In a recent article in a popular daily, a Union Minister wrote that "Patel as Prime Minister would have changed our history." He has hit the nail on the head. But for better or worse ? Nobody knows, and no one will ever know.
History is not based on 'ifs' and 'buts' rather on facts and events that have happened. There is no doubt that Sardar Patel as deputy prime minister and home minister played a formidable role in the integration of princely states for which even Jawaharlal Nehru gave him the full credit. But we must not forget that had both Nehru and Mountbatten, as India's first Viceroy and Governor General, not done the spade work before independence, the work of Sardar would have been rendered extremely difficult. Nehru had warned the princes many times, before independence, that if they didn't merge he will launch a peoples' movement against them in their respective states. He said so with complete authority as he was then Congress party's states incharge of people's movement even when he was not Congress President. The role played by V.P. Menon to make Patel's task easier is also well documented.
Let us examine how India would have been different had Pandit Jawaharlal Nehru not become the first prime minister of India. For Jawaharlal Nehru, Jammu and Kashmir would never had been part of India. The people of Kashmir under Sheikh Abdullah decided to throw their lot in favour of secular India under Nehru over Muhammed Ali Jinnah's theocratic Pakistan. On 10 July 1950, Abdullah wrote to Nehru : " I can willingly go down and sacrifice myself for you -- I have several times stated that we acceded to India because we saw there two bright stars of hope and aspiration, namely Gandhiji and yourself, and despite our having so many affinities with Pakistan we did not join it because one thought our programme will not fit their policy."
Sardar Patel died in December 1950. Even if he had become prime minister he woud have had a little over three years as the country's chief executive, and no one else but Nehru would have succeeded him. Whether the foundations of parliamentary democracy, secularism, social justice and non-alignment would have been as strong as they became under Pt Nehru would never be known. With his 17 years as prime minister reduced to 14 years, if Patel had preceeded him, Nehru with the breadth of his vision , statesmanship and magnetic appeal will still be the "architect of modern India." Yes, Sardar Patel was a great adminstrator and an extremely capable organiser. But whether these two qualities only are sufficient for a leader of a nation is debatable.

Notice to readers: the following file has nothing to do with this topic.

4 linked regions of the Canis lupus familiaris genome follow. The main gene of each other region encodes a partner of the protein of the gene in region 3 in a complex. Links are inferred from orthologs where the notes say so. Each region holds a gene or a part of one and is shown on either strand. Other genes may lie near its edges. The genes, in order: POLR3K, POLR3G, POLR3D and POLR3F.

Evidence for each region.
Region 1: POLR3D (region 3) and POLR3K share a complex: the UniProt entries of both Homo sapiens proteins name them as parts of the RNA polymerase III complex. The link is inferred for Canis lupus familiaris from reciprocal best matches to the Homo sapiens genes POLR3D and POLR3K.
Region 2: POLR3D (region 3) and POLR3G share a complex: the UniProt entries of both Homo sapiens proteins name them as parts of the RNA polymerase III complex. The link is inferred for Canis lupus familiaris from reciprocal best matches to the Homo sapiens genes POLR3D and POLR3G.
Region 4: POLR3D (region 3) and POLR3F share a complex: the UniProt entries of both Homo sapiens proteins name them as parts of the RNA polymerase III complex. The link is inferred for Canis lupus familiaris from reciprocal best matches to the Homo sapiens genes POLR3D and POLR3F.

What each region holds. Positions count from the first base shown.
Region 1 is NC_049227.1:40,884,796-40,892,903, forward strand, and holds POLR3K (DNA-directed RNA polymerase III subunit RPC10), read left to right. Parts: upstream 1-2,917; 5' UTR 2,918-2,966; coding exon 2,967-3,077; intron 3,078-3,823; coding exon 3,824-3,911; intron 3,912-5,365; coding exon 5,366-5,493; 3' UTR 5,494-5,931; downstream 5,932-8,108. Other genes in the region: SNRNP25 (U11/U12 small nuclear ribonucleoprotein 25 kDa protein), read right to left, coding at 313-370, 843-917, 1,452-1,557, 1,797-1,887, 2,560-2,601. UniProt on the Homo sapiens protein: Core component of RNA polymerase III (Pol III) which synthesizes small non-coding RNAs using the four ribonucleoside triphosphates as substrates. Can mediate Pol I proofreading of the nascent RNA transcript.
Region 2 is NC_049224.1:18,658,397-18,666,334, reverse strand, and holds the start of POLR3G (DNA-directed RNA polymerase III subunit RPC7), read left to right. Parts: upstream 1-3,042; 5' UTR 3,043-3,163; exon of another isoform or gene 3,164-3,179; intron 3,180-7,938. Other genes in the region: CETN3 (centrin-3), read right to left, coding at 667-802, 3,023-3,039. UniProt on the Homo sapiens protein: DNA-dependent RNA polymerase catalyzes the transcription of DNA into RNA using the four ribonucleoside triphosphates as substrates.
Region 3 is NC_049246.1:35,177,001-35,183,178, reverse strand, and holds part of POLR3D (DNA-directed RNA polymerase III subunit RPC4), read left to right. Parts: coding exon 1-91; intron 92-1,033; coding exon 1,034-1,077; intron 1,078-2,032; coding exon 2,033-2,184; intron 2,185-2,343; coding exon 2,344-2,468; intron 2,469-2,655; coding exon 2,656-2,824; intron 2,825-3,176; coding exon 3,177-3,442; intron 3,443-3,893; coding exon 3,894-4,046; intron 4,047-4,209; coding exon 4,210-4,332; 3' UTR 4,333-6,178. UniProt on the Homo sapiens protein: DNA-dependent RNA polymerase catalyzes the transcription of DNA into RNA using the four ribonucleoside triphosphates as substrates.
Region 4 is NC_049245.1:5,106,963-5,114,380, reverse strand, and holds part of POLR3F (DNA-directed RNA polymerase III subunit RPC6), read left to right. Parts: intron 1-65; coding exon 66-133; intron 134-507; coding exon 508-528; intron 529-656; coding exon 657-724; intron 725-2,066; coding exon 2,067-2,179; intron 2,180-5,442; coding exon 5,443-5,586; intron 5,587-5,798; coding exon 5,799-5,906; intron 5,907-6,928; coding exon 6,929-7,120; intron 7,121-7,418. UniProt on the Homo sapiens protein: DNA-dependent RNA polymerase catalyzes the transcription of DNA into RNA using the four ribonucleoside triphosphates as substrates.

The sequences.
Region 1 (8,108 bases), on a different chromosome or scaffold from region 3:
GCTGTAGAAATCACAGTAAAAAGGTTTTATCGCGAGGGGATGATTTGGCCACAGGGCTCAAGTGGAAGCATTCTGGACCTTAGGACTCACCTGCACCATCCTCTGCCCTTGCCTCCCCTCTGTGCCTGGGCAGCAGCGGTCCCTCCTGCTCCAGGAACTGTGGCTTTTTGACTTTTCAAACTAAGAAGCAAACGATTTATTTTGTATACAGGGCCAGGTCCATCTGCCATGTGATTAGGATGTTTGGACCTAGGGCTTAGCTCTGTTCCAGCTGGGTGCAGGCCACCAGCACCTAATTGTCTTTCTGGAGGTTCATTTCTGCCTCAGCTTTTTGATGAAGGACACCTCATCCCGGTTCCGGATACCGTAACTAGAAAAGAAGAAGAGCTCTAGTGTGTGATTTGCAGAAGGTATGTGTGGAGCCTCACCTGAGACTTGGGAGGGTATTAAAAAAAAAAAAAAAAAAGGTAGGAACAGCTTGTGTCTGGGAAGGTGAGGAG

Sardar Patel himself knew that Nehru was far more popular than him amongst the masses and hence never faulted the Mahatma for the choice of his heir and successor. He was also big enough to say to the American journalist Vincent Sheean with reference to a huge crowd of nearly 3 million that had come to hear him and Nehru in Bombay: "They come for Jawahar, not for me" (Patel : 490).
As historian Rajmohan Gandhi, grandson of the Mahatma wrote on the Nehru-Patel controversy: "The debate focuses too narrowly on the choice of the Congress President in the summer of 1946 overlooking that the succession in Nehru's favour had been settled and announced much earlier and more than once. It also overlooks the crucial age factor as well as Patel's own sense of the soundness of Gandhi's decision."
In November 1948 Patel had said : "Mahatma Gandhi named Pandit Nehru as his heir and successor. Since Gandhiji's death we have realized that our leader's judgement was correct (Patel:490)." Earlier, on the eve of independence, when Nehru had offered him a place in his cabinet, Patel wrote back : "My services will be at your disposal, I hope for the rest of my life, and you will have unquestioned loyalty and devotion from me in the cause for which no man in India has sacrificed as much as you have done. Our combination is unbreakable and therein lies our strength."
Are we trying to question the wisdom of Gandhi and Patel? We will only end up fooling ourselves because history cannot be brushed aside. Ultimately, truth will prevail.
(The writer, an ex Army officer, is Member, National Commission for Minorities. The views expressed by him are personal.)